Summary judgment is a harsh remedy that is only to be used in the clearest cases. Thus, even if a defendant in a medical malpractice case establishes a prima facie right to judgment as a matter of law, the claims against the defendant will not be dismissed if the plaintiff establishes that there is a question of fact as to whether the defendant caused the plaintiff’s harm. A New York court recently analyzed what evidence is sufficient for each party to meet their burden of proof in a cardiology malpractice claim. If you or a loved one suffered harm due to negligent cardiac care, you should meet with a proficient Rochester cardiology malpractice attorney to discuss what evidence you must produce to establish liability.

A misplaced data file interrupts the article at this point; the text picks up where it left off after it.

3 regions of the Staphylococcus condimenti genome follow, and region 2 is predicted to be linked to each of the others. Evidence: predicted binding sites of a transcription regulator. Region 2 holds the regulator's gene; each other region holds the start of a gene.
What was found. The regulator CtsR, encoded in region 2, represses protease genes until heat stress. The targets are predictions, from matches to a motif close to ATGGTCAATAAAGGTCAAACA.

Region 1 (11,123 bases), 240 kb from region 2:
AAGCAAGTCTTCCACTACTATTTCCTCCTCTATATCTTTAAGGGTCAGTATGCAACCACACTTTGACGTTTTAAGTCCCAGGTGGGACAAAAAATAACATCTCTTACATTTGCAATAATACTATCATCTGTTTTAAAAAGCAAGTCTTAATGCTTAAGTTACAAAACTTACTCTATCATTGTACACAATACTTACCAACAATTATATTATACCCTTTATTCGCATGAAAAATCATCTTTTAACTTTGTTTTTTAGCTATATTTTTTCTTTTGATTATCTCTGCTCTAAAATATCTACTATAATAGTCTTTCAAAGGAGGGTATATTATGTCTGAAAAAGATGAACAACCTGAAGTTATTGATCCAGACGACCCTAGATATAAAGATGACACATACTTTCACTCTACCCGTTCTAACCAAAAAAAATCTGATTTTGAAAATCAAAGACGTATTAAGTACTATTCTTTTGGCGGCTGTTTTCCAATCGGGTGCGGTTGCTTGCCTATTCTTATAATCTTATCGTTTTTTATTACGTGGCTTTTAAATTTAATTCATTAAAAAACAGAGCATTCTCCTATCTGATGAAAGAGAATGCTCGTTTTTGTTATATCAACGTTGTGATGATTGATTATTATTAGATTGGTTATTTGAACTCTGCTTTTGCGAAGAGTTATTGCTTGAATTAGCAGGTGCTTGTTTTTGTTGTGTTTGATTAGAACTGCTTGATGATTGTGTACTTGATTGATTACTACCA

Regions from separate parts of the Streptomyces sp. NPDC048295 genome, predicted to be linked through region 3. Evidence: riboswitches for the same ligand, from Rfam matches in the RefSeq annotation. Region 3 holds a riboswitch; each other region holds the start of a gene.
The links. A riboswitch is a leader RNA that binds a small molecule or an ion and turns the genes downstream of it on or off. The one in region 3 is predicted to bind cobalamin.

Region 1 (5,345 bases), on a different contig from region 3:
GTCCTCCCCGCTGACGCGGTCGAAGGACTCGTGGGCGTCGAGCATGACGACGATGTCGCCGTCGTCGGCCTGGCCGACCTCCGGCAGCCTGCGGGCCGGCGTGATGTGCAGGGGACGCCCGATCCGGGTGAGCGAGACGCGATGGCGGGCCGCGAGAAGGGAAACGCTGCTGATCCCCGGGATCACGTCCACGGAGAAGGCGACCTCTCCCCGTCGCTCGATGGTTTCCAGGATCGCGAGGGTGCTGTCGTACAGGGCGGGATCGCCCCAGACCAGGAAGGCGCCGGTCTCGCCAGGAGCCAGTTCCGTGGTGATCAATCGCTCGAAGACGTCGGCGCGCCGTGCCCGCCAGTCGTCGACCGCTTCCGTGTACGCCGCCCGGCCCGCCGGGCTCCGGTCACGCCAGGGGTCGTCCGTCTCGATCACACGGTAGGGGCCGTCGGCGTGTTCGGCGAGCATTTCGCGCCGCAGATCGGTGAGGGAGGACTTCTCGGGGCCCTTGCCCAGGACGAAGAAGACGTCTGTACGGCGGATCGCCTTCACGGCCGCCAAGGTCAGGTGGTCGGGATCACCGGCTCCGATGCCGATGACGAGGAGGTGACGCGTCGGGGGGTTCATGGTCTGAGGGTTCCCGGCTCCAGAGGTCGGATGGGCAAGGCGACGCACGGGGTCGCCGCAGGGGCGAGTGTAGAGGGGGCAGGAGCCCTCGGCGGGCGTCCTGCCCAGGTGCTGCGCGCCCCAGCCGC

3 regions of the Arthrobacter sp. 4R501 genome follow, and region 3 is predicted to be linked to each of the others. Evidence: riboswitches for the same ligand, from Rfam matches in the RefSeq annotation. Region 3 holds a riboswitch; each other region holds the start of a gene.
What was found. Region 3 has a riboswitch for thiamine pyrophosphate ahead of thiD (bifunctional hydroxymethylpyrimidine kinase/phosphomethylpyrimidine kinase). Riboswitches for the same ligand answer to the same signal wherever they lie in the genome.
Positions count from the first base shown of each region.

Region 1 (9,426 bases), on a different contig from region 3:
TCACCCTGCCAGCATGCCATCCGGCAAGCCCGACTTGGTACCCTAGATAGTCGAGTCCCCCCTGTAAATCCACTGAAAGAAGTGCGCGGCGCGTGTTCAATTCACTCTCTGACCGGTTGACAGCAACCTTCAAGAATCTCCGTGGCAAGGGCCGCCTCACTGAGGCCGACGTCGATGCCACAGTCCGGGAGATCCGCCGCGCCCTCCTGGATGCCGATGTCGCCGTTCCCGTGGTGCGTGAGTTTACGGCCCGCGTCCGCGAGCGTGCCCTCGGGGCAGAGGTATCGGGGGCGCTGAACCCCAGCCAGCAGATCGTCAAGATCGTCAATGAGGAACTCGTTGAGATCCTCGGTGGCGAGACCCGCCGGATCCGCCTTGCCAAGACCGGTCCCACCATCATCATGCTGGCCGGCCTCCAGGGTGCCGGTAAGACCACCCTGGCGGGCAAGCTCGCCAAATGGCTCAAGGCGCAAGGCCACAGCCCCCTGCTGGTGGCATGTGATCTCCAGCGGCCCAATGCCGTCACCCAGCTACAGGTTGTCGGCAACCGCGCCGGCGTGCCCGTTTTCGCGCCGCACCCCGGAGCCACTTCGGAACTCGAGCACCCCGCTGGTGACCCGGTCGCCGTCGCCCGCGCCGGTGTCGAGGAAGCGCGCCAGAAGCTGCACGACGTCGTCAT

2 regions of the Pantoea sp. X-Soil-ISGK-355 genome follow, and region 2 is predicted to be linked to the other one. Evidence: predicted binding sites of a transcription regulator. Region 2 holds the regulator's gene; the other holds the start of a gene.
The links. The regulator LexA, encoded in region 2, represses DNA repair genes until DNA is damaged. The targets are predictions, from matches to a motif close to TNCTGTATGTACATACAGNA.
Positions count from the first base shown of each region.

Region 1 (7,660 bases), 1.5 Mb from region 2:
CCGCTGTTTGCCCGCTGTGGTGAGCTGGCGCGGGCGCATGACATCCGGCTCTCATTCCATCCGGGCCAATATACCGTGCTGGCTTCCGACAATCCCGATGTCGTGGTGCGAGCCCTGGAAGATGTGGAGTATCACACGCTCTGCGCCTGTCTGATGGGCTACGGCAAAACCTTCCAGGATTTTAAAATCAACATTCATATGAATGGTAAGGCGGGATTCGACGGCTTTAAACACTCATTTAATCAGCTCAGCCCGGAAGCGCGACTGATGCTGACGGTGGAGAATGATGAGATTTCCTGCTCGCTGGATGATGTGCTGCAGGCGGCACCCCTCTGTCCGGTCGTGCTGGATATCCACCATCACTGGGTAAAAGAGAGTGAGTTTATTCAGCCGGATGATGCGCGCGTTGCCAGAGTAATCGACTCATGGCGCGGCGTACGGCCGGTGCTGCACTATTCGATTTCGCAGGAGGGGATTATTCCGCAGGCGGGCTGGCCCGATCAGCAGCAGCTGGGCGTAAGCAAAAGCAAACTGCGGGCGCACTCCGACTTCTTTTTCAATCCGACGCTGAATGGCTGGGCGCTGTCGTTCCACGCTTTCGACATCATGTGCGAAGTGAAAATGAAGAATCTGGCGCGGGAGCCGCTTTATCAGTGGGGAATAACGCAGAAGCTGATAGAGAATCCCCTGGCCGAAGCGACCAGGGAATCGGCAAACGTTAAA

Facts Concerning the Plaintiff’s Decedent’s Health
It is alleged that the plaintiff’s decedent died of a heart attack while he was at work. It was later revealed the heart attack was due to congestive heart failure, which was caused by hypertension and arteriosclerotic heart disease. Less than two weeks prior to the decedent’s death, he reportedly visited his primary care physician, who referred him to the defendant cardiologist due to abnormal lab results.
It is reported that the plaintiff filed a wrongful death and medical malpractice claim against the defendant, arguing the defendant failed to properly address the decedent’s abnormal test results and cardiac risk factors. After the completion of discovery, the defendant filed a motion for summary judgment.